Broken Angel by Michelle Craig Snively copy write 2015
ALL RIGHTS RESERVED
“Why are the twins arguing that the other should attend university? You’d think they’d be demanding to be the one to go.”
“They’ve had a rough start in life.”
“Well, their father was injured in a mining accident. Poor man spent months in hospital before passing on. The company said there wasn’t any compensation, so their mum sold everything, took on two jobs and moved in with her mum. It was tough fitting four people into that small house, but they were happy.”
“That is sad, but how does it explain the scene in the tea house?”
“A couple years ago we had the worst winter ever recorded. Snow storm after snow storm blew through leaving the town to look like a white ocean. Eventually folks stopped shoveling walks and digging out their cars because they were buried again within a couple hours. Anyway, Mary, the twins’ mother, was a nurse at the local hospital and scheduled to work a day shift. No one could talk her into staying home. She argued if she didn’t show up, a coworker wouldn’t be able to go home to rest and the patients needed someone fresh to see to their needs. In the end she promised to be home before dark and left.”
“What happened?” I asked, riveted to the story.
“Well, the person who was to relieve her called to say she wouldn’t be able to get to work and Mary took a second shift. It was dark when Mary’s relief arrived. The head doctor offered her a room to rest in until morning when it would be safer to travel, but Mary was a stubborn one. She insisted that she only lived a couple blocks away and could make it home safely. Ten minutes later a man staggered through the hospital door drunk and in shock. He kept repeating, ‘The lady’ and pointing outside. Doctors rushed out to find Mary face down in the snow, bleeding. They rushed her inside and did what they could, but she died shortly after they found her. Seems the guy had spent longer at the pub then he had planned and was rushing home. In his haste, he lost control of the car, hitting Mary.”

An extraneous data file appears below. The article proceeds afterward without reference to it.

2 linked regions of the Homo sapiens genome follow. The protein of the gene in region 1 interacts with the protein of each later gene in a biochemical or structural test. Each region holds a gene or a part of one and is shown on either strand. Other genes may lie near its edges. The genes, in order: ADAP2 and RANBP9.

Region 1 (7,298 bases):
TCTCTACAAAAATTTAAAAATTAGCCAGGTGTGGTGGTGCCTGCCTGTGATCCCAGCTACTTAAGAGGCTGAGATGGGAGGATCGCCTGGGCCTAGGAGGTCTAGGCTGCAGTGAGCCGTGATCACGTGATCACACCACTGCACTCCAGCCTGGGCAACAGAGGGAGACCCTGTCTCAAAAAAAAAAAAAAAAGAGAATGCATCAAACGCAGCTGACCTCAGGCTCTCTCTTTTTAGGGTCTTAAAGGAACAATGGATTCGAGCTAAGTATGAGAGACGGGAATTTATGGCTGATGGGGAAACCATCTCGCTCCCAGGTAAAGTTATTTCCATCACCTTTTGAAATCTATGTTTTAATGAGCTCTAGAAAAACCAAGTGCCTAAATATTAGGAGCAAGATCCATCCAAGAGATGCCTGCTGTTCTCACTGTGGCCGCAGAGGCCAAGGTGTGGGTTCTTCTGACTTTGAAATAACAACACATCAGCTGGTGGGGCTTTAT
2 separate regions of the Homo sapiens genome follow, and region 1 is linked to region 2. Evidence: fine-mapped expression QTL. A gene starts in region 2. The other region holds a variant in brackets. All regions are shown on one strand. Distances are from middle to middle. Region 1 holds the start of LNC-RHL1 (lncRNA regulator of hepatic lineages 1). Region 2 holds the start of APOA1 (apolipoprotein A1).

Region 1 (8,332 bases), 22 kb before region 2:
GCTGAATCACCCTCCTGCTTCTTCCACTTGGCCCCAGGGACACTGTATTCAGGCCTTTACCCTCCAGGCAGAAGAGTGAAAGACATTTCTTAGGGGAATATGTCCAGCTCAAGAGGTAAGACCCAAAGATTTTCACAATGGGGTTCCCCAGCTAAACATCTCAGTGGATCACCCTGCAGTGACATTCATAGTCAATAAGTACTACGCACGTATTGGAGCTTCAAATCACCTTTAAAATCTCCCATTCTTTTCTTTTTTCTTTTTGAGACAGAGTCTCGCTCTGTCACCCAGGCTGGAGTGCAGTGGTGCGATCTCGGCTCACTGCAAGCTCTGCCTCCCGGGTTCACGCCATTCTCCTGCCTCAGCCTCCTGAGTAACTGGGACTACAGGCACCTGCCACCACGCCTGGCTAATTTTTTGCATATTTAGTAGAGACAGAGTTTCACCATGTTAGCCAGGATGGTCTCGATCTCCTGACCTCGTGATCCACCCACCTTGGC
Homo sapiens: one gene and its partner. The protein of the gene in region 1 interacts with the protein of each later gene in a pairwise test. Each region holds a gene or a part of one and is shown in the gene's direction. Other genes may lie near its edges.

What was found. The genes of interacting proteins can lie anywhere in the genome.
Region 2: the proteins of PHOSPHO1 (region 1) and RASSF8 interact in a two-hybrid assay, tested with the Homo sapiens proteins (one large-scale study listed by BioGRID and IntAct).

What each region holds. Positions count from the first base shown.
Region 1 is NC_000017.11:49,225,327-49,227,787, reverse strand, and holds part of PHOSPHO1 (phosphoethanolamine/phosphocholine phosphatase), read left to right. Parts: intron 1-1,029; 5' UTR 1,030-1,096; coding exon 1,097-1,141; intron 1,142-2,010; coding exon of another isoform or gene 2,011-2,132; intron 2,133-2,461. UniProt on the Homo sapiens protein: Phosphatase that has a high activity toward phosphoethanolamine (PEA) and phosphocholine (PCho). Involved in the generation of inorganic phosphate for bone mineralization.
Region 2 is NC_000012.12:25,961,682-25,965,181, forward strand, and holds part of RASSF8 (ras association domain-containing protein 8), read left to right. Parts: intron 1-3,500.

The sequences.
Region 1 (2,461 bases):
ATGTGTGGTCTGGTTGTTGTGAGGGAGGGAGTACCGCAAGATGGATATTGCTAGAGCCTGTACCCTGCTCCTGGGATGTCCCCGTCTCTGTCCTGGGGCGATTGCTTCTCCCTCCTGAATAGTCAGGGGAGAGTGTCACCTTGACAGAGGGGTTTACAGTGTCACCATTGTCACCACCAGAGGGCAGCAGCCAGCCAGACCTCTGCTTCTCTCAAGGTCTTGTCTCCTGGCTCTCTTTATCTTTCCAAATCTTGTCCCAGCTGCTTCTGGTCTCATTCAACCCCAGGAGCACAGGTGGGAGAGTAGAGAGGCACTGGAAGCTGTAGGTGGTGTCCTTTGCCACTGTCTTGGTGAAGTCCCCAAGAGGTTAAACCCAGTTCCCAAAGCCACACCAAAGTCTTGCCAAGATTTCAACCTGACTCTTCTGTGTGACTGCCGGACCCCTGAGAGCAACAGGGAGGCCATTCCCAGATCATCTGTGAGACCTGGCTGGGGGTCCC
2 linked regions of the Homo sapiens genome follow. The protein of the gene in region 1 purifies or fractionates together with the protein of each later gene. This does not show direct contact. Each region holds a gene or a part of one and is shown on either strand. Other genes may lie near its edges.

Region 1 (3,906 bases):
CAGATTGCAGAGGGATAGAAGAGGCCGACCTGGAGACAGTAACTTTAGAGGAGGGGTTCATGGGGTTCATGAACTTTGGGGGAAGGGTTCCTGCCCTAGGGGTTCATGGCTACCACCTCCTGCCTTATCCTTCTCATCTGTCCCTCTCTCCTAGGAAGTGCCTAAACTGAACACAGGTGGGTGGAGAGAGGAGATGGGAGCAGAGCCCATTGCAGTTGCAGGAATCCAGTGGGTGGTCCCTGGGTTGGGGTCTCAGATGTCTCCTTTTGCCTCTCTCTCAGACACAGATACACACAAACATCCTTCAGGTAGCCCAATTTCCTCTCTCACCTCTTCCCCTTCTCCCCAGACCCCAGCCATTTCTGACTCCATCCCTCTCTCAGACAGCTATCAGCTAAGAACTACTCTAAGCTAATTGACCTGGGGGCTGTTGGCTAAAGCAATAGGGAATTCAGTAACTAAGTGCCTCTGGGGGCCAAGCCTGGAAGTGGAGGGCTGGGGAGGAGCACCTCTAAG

“Oh gods bless them.”
Ms. Duffy turned her head toward me, eyes still seeing the story she was telling. “Yes, you would understand losing a mother unexpectedly.” She smiled, patting my hand. “It was Mary’s fondest wish to see the twins attend university, but between funeral and living expenses, the savings has been consumed. The twins work part time and their gran has a small pension which helps to make ends meet, but leaves nothing for education.”
Life is good!